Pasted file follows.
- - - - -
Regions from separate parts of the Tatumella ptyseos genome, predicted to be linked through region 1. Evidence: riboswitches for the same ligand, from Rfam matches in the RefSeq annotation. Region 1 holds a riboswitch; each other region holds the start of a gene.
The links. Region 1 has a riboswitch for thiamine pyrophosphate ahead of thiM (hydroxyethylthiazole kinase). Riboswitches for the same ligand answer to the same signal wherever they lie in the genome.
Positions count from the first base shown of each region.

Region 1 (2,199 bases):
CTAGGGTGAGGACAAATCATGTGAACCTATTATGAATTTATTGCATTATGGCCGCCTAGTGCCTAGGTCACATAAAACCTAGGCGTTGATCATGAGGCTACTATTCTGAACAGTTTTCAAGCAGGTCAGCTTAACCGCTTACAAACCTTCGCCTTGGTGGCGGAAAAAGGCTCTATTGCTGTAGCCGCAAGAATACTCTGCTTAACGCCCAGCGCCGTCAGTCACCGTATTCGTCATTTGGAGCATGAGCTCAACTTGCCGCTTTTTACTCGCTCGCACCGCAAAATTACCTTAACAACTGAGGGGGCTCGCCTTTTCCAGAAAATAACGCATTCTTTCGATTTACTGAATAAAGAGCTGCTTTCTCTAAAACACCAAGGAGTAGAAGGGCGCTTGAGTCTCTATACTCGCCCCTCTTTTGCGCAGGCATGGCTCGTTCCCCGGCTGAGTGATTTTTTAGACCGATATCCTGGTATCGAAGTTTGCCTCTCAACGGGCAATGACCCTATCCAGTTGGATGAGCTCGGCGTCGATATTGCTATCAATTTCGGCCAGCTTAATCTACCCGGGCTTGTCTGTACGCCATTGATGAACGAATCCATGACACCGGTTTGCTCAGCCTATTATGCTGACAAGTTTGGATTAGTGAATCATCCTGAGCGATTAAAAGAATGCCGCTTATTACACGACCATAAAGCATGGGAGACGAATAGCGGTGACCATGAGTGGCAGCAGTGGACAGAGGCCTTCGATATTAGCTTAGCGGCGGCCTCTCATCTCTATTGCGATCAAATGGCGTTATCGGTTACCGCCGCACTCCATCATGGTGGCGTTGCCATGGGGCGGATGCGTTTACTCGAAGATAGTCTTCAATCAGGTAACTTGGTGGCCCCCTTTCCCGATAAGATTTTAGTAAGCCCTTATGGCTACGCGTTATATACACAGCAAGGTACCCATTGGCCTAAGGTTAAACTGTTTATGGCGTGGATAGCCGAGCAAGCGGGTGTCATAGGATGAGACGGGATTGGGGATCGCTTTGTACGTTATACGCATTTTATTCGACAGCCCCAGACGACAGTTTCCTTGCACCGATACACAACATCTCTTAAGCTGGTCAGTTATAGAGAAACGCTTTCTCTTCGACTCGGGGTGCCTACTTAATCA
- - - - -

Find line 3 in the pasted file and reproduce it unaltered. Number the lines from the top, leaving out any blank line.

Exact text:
Positions count from the first base shown of each region.